Jet stream-induced winds cause West Glenwood power outages

Fire risk could increase as result of wind, but spring growth keeping risk in check

People try to pick up limbs of a large tree after it fell and blocked both lanes of Highway 6 just west of New Castle earlier this spring.
Chelsea Self/Post Independent

A jet stream hovering over Colorado has caused breezy days throughout Garfield County, but winds could calm down by Thursday, a National Weather Service spokesperson said.

“Normally the jet doesn’t sit above us for long,” NWS Meteorologist Tom Renwick said. “But now, the jet has been just sitting above us for the last four or five days.”

Gusts across the county on Sunday were recorded between 35-50 mph, with Silt experiencing the strongest recorded gusts and Carbondale seeing the weakest.

“We’re not really tapping into moisture,” Renwick said. “Because it’s been so dry, it’s allowing those high-speed jet stream winds to mix down, which translates into higher than average wind speeds on the ground.”

Glenwood Springs fire crews battle a small fire that broke out Tuesday in Glenwood Canyon near MM122 on the south side of the Colorado River near the railroad tracks.
Chelsea Self/Post Independent

Sustained winds without precipitation can cause vegetation to dry out, creating concerns for increased wildfire risk, U.S. Forest Service Central Zone Fuels Specialist Dan Nielsen said.

“Low pressure systems push the winds,” Nielsen said. “Even if it’s not super warm, it’s kind of like a hair dryer: It dries everything out.”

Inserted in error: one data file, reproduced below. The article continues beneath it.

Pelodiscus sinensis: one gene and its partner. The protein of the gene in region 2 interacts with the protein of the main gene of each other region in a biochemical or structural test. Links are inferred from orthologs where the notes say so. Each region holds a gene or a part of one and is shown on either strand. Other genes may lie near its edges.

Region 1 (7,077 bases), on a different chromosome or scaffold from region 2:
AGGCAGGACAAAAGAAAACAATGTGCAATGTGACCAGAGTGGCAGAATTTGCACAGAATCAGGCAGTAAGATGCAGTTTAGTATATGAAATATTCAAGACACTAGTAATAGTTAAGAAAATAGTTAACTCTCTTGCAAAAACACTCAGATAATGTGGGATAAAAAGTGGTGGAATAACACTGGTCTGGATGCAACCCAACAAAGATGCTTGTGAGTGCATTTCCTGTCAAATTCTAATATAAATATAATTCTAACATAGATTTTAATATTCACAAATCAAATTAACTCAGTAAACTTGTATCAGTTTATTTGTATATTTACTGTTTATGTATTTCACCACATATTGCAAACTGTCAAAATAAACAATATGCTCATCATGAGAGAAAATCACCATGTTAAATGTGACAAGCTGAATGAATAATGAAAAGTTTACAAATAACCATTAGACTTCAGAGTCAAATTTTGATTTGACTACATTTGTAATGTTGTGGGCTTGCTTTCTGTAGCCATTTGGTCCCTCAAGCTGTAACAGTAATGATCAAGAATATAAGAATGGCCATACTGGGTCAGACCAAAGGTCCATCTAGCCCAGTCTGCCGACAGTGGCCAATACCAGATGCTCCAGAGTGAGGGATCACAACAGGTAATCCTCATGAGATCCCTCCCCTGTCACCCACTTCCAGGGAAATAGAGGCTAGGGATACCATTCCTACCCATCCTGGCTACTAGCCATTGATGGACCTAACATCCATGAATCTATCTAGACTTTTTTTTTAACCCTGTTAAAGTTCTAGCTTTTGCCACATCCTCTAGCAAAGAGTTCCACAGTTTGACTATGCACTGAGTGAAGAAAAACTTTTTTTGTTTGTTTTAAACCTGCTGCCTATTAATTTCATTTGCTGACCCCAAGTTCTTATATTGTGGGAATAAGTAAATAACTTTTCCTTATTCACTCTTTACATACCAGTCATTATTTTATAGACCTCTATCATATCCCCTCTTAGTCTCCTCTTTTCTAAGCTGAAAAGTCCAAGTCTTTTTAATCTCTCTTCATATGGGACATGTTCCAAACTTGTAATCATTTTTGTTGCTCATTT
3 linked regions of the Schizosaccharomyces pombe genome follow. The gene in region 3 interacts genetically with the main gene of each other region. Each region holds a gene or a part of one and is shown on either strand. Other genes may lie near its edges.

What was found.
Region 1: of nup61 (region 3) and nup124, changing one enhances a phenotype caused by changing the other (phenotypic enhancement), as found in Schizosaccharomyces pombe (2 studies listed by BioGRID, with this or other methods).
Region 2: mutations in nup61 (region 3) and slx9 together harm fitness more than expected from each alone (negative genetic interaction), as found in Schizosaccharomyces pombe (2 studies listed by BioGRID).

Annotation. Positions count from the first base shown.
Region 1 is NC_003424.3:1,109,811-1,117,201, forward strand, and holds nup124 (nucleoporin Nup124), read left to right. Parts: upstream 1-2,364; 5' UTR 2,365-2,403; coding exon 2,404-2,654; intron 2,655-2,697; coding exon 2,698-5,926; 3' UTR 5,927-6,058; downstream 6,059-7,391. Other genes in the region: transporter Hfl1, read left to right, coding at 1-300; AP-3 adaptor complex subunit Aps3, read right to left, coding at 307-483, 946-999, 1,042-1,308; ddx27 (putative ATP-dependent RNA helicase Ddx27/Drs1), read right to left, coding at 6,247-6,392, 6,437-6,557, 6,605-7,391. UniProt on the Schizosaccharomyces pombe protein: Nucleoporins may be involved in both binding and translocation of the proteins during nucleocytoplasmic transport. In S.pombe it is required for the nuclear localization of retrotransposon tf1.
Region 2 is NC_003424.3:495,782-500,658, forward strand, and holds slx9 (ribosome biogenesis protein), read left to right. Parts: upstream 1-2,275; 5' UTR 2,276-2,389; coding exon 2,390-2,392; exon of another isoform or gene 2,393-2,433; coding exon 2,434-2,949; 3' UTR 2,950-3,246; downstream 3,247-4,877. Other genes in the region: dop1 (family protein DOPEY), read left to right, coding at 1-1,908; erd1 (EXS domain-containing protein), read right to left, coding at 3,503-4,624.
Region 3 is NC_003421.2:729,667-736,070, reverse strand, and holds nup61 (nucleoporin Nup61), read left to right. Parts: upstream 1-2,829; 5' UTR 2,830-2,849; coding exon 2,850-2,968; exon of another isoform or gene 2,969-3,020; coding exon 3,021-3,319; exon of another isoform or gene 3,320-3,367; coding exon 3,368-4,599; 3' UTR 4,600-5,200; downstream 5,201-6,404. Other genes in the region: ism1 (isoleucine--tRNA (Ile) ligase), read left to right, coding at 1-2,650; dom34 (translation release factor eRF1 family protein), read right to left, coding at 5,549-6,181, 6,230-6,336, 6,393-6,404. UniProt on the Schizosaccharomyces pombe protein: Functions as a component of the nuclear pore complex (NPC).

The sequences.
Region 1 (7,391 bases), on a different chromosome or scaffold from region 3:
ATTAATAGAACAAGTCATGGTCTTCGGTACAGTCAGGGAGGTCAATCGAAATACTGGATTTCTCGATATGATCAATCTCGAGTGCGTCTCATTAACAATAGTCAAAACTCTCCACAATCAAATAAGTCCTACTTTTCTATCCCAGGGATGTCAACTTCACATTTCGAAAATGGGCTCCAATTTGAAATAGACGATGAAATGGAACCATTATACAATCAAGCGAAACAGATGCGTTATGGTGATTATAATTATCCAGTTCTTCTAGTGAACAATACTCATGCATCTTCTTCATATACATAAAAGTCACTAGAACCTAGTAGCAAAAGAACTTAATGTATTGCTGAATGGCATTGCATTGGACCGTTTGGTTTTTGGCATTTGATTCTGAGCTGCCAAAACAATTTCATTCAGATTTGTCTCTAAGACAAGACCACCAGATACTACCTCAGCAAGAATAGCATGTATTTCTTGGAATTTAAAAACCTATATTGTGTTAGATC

Dry fuels are more receptive to ignition sources, and high winds can make extinguishing a blaze difficult.

Recent wind events, however, haven’t been overly concerning, because of the time of year, Nielsen said.

“Vegetation is starting to green up,” he explained. “These weather events do happen around this time of year, but overall, the fuel conditions are normal for this time of year.”

Nielsen said greener vegetation and close to average snowpack levels have prevented the Forest Service from issuing any recent red flag warnings.

In West Glenwood, wind gusts caused some energy users to experience brief power outages, Glenwood Springs Public Works Director Matt Langhorst said.

“West Glenwood is fed from a different transmission line than north, east and south Glenwood,” he explained. “Xcel Energy, who owns our transmission lines, experienced some bumps on the Mitchell Creek line, which serves West Glenwood, and shut down power as a precaution.”

Following a bump, the company typically inspects the line to ensure it is safe to continue service, then re-energizes the line.

In these instances, Glenwood Springs can reroute electricity to the outage area, but the process is time consuming, Langhorst said.

In the case of outages Sunday and Tuesday, he explained the outages were not long enough for the city to respond. To minimize potential outages during weather events, city staff regularly perform preventive maintenance, such as trimming trees near power lines and checking the structural integrity of power poles, Langhorst said.

“When it comes to transmission lines, they are owned by Xcel, so interruptions in service as a result of transmission line issues is out of our control,” he said. “But they also use maintenance to reduce the impact of weather events on energy users.”

Reporter Ike Fredregill can be reached at 970-384-9154 or by email at

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